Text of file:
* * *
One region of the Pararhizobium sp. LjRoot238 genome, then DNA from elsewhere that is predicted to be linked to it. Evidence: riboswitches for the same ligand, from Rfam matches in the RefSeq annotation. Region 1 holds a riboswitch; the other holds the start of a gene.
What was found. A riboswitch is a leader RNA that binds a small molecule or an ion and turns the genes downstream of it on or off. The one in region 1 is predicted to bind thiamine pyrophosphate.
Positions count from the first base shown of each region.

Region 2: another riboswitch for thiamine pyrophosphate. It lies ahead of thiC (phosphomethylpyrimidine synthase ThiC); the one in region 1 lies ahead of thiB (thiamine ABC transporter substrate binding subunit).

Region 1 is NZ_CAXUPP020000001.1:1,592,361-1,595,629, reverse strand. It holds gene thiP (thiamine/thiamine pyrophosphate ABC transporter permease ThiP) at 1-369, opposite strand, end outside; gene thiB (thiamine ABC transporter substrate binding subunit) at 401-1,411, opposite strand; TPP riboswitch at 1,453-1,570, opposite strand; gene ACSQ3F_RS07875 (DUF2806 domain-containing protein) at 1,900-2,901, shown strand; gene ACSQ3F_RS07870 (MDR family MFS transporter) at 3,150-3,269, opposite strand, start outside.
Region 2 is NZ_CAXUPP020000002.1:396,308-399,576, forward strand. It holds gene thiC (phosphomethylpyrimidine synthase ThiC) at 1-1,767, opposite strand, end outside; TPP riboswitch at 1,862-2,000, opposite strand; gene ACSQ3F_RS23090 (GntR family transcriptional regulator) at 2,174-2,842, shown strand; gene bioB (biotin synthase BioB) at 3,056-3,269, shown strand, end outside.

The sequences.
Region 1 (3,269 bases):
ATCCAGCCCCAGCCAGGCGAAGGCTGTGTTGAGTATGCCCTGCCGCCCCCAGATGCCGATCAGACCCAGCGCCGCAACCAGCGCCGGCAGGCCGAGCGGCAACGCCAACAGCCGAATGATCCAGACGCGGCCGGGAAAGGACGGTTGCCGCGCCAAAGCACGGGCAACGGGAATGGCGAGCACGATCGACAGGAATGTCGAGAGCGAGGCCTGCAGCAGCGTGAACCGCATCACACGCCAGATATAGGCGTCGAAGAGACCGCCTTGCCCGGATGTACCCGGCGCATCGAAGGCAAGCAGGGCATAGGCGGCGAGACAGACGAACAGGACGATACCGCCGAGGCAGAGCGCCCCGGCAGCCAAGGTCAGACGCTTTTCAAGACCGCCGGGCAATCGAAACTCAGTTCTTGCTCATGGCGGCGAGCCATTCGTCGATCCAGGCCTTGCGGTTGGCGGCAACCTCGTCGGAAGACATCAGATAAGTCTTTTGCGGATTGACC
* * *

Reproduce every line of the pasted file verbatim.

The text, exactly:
One region of the Pararhizobium sp. LjRoot238 genome, then DNA from elsewhere that is predicted to be linked to it. Evidence: riboswitches for the same ligand, from Rfam matches in the RefSeq annotation. Region 1 holds a riboswitch; the other holds the start of a gene.
What was found. A riboswitch is a leader RNA that binds a small molecule or an ion and turns the genes downstream of it on or off. The one in region 1 is predicted to bind thiamine pyrophosphate.
Positions count from the first base shown of each region.

Region 2: another riboswitch for thiamine pyrophosphate. It lies ahead of thiC (phosphomethylpyrimidine synthase ThiC); the one in region 1 lies ahead of thiB (thiamine ABC transporter substrate binding subunit).

Region 1 is NZ_CAXUPP020000001.1:1,592,361-1,595,629, reverse strand. It holds gene thiP (thiamine/thiamine pyrophosphate ABC transporter permease ThiP) at 1-369, opposite strand, end outside; gene thiB (thiamine ABC transporter substrate binding subunit) at 401-1,411, opposite strand; TPP riboswitch at 1,453-1,570, opposite strand; gene ACSQ3F_RS07875 (DUF2806 domain-containing protein) at 1,900-2,901, shown strand; gene ACSQ3F_RS07870 (MDR family MFS transporter) at 3,150-3,269, opposite strand, start outside.
Region 2 is NZ_CAXUPP020000002.1:396,308-399,576, forward strand. It holds gene thiC (phosphomethylpyrimidine synthase ThiC) at 1-1,767, opposite strand, end outside; TPP riboswitch at 1,862-2,000, opposite strand; gene ACSQ3F_RS23090 (GntR family transcriptional regulator) at 2,174-2,842, shown strand; gene bioB (biotin synthase BioB) at 3,056-3,269, shown strand, end outside.

The sequences.
Region 1 (3,269 bases):
ATCCAGCCCCAGCCAGGCGAAGGCTGTGTTGAGTATGCCCTGCCGCCCCCAGATGCCGATCAGACCCAGCGCCGCAACCAGCGCCGGCAGGCCGAGCGGCAACGCCAACAGCCGAATGATCCAGACGCGGCCGGGAAAGGACGGTTGCCGCGCCAAAGCACGGGCAACGGGAATGGCGAGCACGATCGACAGGAATGTCGAGAGCGAGGCCTGCAGCAGCGTGAACCGCATCACACGCCAGATATAGGCGTCGAAGAGACCGCCTTGCCCGGATGTACCCGGCGCATCGAAGGCAAGCAGGGCATAGGCGGCGAGACAGACGAACAGGACGATACCGCCGAGGCAGAGCGCCCCGGCAGCCAAGGTCAGACGCTTTTCAAGACCGCCGGGCAATCGAAACTCAGTTCTTGCTCATGGCGGCGAGCCATTCGTCGATCCAGGCCTTGCGGTTGGCGGCAACCTCGTCGGAAGACATCAGATAAGTCTTTTGCGGATTGACC